Astronomers detected an X-ray signal in a galaxy 240 million light years from us. This signal could be strong evidence for dark matter particles.

The X-ray emission might have been produced by sterile neutrino decay. These sterile neutrinos are one of the proposed particles candidates for dark matter. While more data is necessary to support the claims, researchers believe the X-ray signal, if accurate, could help explain dark matter.

Astronomers predict that 85% of the matter in the universe is dark matter. If the recent claims prove true, it would be a huge step towards understanding the universe.

The X-ray emission lines were found with NASA's Chandra X-ray Observatory and the European Space Agency's XMM-Newton. 73 galaxy clusters were observed; the signal was found in the Perseus galaxy cluster in the form of an emission line, or spike of intensity at a specific level of energy.

Lead author of the Perseus study Esra Bulbul says that a possible explanation for the X-ray emission line is sterile neutrino decay, which is a candidate for dark matter. The lead author of another study using the ESA's XMM-Newton responded to Bulbul's paper, which was released to the public before its peer-review publication, claiming that his team also saw an X-ray emission line in the Perseus galaxy, as well as one in the Andromeda galaxy.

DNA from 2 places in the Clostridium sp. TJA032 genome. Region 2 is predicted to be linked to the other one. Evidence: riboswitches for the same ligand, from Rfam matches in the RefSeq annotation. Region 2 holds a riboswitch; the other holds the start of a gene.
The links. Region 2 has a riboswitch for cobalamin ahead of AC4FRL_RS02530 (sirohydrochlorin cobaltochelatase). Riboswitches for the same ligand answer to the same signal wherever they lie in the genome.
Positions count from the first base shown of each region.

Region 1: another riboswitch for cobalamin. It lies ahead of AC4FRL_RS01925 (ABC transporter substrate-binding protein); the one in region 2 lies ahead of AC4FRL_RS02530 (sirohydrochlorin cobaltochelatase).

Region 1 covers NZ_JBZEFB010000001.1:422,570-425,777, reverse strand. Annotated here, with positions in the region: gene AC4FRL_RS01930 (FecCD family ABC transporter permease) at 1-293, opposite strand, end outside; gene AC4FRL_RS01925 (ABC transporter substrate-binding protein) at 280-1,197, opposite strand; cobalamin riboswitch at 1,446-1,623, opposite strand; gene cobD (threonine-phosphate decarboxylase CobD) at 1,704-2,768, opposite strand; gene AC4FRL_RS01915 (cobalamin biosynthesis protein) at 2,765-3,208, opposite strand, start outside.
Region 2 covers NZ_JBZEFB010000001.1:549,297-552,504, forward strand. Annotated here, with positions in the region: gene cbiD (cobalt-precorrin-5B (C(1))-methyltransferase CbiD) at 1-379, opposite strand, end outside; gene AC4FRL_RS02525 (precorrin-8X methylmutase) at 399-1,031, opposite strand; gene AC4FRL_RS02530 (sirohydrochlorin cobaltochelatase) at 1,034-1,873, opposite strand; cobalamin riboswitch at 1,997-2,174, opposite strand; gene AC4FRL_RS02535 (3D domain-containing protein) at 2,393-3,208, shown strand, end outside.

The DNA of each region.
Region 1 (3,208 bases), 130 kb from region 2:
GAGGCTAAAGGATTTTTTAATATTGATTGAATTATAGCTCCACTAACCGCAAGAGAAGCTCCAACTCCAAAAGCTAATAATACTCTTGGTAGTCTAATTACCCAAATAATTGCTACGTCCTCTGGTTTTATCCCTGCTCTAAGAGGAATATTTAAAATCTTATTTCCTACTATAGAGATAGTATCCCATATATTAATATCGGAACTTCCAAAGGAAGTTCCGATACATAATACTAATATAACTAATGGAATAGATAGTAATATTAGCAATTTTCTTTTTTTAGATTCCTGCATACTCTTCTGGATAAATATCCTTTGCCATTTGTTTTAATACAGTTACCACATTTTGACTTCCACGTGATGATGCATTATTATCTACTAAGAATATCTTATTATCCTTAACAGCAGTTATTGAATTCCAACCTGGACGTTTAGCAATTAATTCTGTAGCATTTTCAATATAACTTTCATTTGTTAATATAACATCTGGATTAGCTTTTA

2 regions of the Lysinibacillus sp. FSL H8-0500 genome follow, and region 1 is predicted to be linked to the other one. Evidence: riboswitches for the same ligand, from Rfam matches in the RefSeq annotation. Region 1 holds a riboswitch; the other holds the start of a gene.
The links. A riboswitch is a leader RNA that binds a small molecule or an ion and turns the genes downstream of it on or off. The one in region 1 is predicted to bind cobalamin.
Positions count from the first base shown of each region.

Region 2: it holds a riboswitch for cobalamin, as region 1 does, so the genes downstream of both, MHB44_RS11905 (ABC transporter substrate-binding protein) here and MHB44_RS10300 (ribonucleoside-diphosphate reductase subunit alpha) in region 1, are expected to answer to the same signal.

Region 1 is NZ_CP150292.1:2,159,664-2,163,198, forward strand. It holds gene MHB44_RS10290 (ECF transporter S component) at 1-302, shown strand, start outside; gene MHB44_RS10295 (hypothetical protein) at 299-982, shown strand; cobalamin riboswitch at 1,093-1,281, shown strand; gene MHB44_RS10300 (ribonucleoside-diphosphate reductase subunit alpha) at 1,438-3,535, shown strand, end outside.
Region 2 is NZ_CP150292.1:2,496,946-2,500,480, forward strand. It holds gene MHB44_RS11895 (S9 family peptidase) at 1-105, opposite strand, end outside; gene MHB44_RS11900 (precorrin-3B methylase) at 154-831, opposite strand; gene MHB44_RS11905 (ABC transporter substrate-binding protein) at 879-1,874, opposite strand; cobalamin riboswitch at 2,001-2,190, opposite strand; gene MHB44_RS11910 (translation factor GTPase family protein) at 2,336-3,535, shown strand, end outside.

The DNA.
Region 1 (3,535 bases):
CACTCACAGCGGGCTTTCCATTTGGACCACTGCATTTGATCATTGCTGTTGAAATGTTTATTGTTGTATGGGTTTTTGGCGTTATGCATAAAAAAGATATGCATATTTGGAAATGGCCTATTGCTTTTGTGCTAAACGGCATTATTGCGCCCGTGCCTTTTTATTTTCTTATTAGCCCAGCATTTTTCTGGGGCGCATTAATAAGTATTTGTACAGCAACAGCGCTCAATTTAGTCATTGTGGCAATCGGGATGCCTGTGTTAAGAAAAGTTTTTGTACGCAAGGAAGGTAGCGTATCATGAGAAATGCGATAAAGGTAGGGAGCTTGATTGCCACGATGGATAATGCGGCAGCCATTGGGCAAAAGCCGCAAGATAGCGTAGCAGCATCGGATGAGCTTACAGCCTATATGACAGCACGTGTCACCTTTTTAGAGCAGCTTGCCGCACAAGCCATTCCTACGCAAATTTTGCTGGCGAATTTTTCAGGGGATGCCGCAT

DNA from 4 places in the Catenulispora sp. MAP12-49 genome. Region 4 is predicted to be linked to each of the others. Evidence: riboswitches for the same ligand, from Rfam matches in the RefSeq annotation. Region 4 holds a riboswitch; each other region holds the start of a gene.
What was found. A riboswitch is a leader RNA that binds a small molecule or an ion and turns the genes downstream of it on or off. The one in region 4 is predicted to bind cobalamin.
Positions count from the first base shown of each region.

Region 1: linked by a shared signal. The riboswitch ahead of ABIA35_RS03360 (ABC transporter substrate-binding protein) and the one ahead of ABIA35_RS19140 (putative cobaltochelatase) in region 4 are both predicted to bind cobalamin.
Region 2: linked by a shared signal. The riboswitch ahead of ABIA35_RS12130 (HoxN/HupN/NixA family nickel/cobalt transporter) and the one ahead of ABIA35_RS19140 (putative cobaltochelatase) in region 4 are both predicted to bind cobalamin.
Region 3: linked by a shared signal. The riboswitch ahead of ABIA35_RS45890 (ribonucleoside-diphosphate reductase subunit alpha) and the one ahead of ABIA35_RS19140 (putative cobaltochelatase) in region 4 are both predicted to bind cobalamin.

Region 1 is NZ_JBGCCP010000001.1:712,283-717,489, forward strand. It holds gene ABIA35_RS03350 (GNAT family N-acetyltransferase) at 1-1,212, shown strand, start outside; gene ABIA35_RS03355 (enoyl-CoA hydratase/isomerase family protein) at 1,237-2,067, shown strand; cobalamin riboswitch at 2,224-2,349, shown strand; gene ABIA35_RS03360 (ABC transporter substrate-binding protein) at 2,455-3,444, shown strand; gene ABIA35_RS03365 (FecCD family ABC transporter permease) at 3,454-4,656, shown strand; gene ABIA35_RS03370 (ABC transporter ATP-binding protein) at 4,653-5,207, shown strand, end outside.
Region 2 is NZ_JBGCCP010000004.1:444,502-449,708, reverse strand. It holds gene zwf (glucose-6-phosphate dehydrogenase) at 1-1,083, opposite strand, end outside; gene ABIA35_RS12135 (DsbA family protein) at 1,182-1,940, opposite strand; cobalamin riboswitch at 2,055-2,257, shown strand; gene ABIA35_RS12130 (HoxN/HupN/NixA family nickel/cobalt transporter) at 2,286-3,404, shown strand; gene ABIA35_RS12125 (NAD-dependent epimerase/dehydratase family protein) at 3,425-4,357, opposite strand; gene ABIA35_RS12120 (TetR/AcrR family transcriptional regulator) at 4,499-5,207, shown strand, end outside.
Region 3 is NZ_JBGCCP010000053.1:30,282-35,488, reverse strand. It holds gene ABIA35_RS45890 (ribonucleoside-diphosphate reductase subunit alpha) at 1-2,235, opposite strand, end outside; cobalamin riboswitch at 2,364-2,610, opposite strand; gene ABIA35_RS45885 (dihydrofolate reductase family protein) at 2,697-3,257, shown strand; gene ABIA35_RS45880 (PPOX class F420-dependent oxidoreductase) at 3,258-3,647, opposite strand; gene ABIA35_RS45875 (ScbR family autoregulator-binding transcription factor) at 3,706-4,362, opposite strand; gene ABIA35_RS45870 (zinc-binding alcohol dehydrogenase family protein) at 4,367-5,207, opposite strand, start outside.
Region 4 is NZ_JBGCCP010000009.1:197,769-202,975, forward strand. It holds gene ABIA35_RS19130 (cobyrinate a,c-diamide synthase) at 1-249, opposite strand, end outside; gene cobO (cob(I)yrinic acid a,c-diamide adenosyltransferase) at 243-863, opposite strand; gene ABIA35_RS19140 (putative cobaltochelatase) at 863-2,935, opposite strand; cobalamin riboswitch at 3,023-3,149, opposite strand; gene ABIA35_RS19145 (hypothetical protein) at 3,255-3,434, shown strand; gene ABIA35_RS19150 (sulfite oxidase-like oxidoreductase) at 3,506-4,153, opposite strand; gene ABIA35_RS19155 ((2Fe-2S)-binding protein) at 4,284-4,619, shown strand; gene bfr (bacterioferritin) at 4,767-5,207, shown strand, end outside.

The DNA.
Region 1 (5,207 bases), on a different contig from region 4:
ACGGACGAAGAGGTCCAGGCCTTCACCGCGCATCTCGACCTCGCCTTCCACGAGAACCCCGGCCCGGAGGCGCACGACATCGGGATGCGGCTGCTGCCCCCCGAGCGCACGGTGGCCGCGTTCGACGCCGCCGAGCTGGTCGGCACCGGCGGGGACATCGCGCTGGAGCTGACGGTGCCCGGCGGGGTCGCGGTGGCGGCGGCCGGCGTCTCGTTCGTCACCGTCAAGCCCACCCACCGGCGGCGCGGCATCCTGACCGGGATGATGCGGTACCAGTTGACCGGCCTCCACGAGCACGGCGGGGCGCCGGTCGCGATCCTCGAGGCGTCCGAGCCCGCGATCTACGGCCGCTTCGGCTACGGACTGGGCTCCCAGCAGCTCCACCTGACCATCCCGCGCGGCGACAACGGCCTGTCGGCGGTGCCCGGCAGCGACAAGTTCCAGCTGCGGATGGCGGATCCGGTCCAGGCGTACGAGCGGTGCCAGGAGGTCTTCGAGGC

Bulbul's paper is published in the July issue of The Astrophysics Journal.

"We have a lot of work to do before we can claim, with any confidence, that we've found sterile neutrinos. But just the possibility of finding them has us very excited," says co-author Maxim Markevitch of NASA's Goddard Space Flight Center in a press release from the Chandra Observatory.

Uncertainty about the data is due to the limits of the Chandra and the XMM-Newton observatories. Finding the X-ray emission line really pushed the observatories' sensitivity capabilities. There also could be many alternate explanations for the emission line that do not involve sterile neutrinos. In addition, dark matter being composed of sterile neutrinos is still only a theory. If proven, it is also likely that dark matter is made up of other particles and not simply sterile neutrinos.

After Bulbul et al. released the paper to the public, many researchers wrote response papers, some discussing theories in support of the sterile neutrino claim and others expressing their doubts. The research team admits there are many steps to be taken, including launching a new kind of X-ray detector to collect more accurate measurements, but it remains optimistic.

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